# Don't understand how value is retrieved (8/13)

#1

The solution to this is:

prices = {
"banana": 4,
"apple": 2,
"orange": 1.5,
"pear": 3
}

stock = {
"banana": 6,
"apple": 0,
"orange": 32,
"pear": 15
}

for key in prices:
print key
print "price: %s" % prices[key]
print "stock: %s" % stock[key]

I understand how the loop retrieves a key such as banana, but what I don't understand is how prices [key] then retrieves its value such as 1.5. Should it not have to be prices [value] to retrieve that? If anyone can help me clarify my misunderstanding it would be appreciated.

Why does it not like what is printed for orange?
#2

Hello, @terminator7t!
Dictionaries sure abit hard to understand at first, since we are used with lists where the index to access a position is an integer.
The thing about dictionaries is: it's a "composition" of key-value pairs and due to that, to get the value of a certain part of your dictionary, all you'll need to do is:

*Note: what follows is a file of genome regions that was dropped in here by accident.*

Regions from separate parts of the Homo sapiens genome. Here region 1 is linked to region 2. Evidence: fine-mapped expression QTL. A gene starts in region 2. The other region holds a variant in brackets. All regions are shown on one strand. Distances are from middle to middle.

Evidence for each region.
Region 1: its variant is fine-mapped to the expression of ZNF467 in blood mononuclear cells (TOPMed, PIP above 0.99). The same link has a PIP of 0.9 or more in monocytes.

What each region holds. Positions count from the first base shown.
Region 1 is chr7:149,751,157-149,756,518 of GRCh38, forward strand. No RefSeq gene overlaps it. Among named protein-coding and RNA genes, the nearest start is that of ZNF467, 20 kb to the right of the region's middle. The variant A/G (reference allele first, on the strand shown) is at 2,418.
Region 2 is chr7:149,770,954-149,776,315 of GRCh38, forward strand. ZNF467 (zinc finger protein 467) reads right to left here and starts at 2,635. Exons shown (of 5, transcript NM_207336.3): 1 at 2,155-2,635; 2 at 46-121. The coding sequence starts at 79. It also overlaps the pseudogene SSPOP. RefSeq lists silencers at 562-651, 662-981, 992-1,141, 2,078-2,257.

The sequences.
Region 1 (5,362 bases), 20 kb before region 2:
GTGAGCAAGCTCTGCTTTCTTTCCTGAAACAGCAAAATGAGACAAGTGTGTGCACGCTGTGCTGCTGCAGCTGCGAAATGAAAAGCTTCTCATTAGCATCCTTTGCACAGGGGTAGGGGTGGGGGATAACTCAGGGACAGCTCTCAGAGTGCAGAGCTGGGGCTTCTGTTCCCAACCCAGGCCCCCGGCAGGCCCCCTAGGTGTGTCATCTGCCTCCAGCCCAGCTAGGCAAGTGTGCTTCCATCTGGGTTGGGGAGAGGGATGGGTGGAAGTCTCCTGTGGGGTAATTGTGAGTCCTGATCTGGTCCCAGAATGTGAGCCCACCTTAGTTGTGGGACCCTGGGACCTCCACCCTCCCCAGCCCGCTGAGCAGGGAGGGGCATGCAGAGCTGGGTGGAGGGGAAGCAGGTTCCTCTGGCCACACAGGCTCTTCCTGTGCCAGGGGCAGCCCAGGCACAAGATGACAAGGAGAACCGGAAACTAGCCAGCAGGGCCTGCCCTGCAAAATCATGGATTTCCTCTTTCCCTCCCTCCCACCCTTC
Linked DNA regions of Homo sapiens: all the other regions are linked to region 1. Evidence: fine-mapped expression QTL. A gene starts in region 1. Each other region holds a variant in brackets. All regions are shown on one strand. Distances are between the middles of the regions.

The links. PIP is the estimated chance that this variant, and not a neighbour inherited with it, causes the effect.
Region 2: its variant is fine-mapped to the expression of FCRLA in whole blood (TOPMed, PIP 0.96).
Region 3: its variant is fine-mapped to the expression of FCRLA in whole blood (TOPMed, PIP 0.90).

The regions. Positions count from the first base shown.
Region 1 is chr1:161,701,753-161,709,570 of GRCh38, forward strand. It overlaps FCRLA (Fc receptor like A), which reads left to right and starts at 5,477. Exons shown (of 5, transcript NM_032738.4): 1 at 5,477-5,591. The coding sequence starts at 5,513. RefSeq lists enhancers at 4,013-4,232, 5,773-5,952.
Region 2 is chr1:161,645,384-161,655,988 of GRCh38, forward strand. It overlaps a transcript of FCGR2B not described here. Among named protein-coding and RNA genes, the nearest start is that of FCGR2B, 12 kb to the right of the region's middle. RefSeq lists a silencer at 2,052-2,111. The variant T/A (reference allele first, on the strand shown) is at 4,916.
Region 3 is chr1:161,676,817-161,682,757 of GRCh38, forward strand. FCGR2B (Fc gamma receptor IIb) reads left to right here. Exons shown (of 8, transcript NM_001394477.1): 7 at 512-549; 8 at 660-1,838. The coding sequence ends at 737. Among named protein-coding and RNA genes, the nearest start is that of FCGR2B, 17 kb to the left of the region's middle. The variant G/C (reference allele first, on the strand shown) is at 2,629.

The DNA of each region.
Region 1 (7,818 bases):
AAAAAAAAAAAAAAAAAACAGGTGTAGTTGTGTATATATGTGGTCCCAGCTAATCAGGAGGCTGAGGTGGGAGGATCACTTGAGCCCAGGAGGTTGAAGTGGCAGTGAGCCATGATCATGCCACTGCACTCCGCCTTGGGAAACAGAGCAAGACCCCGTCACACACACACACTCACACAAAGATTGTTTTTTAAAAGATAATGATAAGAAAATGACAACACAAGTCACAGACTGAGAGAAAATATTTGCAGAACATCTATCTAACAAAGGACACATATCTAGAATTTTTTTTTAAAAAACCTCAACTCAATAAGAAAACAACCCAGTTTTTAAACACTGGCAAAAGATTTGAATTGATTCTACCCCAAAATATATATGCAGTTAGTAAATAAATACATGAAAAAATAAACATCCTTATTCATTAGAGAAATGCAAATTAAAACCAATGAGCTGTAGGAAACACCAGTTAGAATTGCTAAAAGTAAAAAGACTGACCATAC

``````print dictName[keyName] #Will bring back the position keyName
#at that key-value pair``````

The "key" is what we use to bring back the value on it. You can think of it like a key to a room, where the key of your dictionary is the door's key and the value is the room.
In order to enter that room, you'll need to use a key for it and that's how dictionaries work.

``````for dictionaryKey in dictionaryName:
print dictionaryKey #Will print the element at the left side of the double points :
print dictionaryName[dictionaryKey] #Will access that position and bring back
#the value at the right side of the double points :``````

Q: So I can't call the value without using the dictionary name with the brackets?
A: Not that I know.

Hope my explanation was clear, if not, let me know and I'll find another way to explain!

#3

Hi g4be,

That has really helped me. Thanks!

#4

No problem, Terminator! Glad to help!